|Kurt Kause of Moab trimming trees in a three-mile BLM area north of East Carbon|
Back in 1996 all it took was one lightning strike just a few miles north of East Carbon to begin a fire that raged through 1000 acres and threatened the east Carbon County community.
Part of the reason the fire burned so quickly was the large amount of dead juniper brush that littered the high desert area. These junipers had been knocked down by bulldozers and chains back in the 1960's as ranchers cleared the land to plant grass for their cattle.
Since then trees have sprouted up and now range upwards from eight to 10 feet. But as these trees and the pinyons grow back, the dead trees still fill the underbrush area and all of this is a fire danger. Heavy winds that can fuel the flames are prevalent and as the area enters the fifth year of drought the range is prime for another fire.
Because of this the area just north of East Carbon was one of several areas targeted by state and federal agencies recently to create a 300 foot sweep of land to protect the town in case of another fire.
Other targeted areas include the Price Recreation area west of Highway 6 and the roadside along the highway in Price Canyon as well.
The group that identified communities at risk is known as Southern Utah Interagency Fuels Committee and is comprised of personnel from Forest and Park Service, BLM and state government. They are all working together to make sure priorities are in line. The local group is working with communities in the four-county area of Carbon, Emery, Grand and San Juan counties.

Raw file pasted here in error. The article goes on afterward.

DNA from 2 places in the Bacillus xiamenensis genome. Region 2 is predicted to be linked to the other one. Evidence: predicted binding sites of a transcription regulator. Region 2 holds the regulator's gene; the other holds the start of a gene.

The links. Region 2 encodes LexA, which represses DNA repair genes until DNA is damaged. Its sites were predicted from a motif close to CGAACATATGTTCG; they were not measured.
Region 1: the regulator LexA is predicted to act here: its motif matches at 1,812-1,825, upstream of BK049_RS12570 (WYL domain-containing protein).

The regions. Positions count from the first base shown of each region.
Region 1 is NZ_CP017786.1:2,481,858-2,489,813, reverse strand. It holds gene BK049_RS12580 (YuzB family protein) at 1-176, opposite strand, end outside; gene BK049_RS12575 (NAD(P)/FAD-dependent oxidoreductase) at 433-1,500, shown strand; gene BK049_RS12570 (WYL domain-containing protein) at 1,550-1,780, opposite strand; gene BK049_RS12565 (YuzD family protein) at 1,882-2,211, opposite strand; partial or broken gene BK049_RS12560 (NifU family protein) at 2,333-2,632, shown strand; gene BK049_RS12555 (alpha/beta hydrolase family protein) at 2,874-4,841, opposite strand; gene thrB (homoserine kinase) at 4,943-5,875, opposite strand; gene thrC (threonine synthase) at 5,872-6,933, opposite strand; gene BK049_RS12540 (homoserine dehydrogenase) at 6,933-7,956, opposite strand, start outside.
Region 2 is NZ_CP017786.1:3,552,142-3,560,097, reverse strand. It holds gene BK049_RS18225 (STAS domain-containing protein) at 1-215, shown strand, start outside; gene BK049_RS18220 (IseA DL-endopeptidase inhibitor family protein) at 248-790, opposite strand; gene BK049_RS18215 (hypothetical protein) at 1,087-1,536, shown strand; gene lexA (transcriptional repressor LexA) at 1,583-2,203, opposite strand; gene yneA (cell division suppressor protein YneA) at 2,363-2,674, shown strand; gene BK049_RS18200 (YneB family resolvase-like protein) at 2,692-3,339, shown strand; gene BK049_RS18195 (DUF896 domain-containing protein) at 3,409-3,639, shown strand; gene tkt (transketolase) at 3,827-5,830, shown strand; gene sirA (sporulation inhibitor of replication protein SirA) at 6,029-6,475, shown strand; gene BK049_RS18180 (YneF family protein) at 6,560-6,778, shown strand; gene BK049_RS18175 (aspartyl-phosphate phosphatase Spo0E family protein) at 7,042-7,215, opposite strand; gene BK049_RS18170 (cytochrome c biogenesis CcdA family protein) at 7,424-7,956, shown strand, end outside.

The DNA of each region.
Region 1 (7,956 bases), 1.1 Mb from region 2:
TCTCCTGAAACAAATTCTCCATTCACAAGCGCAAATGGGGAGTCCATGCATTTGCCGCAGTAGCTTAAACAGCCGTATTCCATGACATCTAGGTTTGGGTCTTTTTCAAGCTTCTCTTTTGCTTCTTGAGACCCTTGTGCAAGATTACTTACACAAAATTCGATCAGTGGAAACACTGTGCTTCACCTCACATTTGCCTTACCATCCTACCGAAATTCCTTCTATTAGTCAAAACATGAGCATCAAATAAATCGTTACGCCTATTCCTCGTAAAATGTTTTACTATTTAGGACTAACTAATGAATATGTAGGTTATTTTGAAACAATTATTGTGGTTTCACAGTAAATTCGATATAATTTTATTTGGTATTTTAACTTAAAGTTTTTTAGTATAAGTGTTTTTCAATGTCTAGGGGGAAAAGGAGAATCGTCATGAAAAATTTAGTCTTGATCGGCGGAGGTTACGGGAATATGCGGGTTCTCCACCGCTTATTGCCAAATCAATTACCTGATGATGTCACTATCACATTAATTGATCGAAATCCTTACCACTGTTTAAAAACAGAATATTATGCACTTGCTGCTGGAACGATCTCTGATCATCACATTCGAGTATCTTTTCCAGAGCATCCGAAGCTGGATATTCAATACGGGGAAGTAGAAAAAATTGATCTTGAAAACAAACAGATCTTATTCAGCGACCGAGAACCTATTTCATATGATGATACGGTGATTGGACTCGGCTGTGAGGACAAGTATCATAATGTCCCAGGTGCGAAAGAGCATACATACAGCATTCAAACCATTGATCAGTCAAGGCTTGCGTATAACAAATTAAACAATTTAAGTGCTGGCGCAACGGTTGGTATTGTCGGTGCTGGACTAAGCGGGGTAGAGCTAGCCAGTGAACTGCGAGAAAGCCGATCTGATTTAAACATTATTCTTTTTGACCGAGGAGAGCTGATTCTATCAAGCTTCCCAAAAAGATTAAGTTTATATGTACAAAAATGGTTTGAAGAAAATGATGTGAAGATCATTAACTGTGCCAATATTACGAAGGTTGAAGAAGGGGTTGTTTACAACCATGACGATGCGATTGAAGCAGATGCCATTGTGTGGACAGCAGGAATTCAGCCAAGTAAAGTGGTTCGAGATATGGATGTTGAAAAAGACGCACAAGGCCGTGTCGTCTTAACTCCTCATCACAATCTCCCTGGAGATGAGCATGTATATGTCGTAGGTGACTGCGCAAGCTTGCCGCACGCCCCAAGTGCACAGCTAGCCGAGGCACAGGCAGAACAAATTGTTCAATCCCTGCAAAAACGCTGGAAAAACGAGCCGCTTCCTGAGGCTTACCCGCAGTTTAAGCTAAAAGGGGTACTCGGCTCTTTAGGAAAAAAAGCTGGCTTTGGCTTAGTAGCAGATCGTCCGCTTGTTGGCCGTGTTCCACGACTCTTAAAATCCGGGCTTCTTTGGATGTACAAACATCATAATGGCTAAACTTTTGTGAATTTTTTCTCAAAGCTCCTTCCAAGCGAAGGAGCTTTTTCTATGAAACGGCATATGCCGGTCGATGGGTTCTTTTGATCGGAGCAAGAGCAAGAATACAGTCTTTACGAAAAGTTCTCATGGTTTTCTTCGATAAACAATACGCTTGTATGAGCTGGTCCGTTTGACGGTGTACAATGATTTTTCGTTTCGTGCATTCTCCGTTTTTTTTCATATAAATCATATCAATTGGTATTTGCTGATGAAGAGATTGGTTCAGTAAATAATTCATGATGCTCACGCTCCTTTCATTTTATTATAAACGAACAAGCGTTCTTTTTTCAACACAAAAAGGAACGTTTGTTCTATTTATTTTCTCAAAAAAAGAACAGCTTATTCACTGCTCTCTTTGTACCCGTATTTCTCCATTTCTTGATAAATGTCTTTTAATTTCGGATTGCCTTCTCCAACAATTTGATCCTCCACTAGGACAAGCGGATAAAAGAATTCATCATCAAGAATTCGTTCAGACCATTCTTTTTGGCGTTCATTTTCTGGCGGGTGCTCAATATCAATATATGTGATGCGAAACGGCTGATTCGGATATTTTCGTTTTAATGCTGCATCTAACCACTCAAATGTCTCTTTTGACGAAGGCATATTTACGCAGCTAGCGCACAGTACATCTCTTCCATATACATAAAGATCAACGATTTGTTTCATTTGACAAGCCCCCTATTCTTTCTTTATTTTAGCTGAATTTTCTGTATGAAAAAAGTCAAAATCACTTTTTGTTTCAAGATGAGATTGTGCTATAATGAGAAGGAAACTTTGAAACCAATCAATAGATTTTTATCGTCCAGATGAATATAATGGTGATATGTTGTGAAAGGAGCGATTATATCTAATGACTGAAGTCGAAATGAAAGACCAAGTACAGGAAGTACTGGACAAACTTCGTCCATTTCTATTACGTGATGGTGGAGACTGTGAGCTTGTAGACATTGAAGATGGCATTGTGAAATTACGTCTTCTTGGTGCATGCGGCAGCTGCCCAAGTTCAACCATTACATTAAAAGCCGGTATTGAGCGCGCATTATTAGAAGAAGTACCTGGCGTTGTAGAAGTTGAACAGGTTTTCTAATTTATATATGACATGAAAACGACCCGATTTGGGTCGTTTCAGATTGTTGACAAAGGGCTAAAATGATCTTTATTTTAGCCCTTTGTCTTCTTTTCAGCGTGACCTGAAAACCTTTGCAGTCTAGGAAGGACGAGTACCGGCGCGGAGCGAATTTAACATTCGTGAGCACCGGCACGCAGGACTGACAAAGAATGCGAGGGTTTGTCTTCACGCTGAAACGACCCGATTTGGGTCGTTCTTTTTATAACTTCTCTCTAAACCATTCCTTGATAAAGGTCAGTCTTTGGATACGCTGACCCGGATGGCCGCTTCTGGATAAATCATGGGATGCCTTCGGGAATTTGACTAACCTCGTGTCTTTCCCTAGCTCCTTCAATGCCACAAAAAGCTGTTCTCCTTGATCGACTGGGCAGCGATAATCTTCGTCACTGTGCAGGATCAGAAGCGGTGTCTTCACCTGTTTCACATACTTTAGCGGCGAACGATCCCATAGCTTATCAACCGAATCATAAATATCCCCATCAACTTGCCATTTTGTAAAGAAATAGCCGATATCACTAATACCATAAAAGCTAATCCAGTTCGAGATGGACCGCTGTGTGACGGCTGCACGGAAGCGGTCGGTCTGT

One mile of the identified area near East Carbon is state land and this area has been completed. The BLM project, under the direction of Hal Stevens, fuel specialist for the BLM here in Price, will continue throughout the summer. The entire project is about three miles in length.
"The shade break won't stop a fire," explains Stevens, "but it will slow it up."
His crews, along with a crew from Moab, were working in that area last Thursday. They are cutting the lower limbs of the juniper trees and along with these branches, and the dead branches, they make large piles. These will be burned the first snowfall of the season this winter. They also cut down trees in areas where it is the thickest, leaving about 30 feet between each tree.
Mandated by congress, the project is called Wildland Urban Interface. Stevens explained that because of the effectiveness of the fire crews the agencies have created their own problems.
"Fire crews do not let natural fires burn themselves out and without the natural burns more and more dead wood piles up in the forests," says Stevens. "When there is a large fire it is nearly impossible to stop."
Besides the juniper trees there are also large groves of pinyon trees, which have been struggling the past few years in eastern and southern Utah. Because of the drought, a beetle larva knows as Ips builds up inside the trees and the majority of pinyons are diseased and will eventually die. In years when there is more moisture the sap will push out the eggs, but with the prolonged drought the beetles continue their destruction.
According to Heather O'Hanlon, fire mitigation education specialist from Moab, the project is "very successful." She explained that this is a national project and Utah has been a leader in getting the program into gear and rolling along.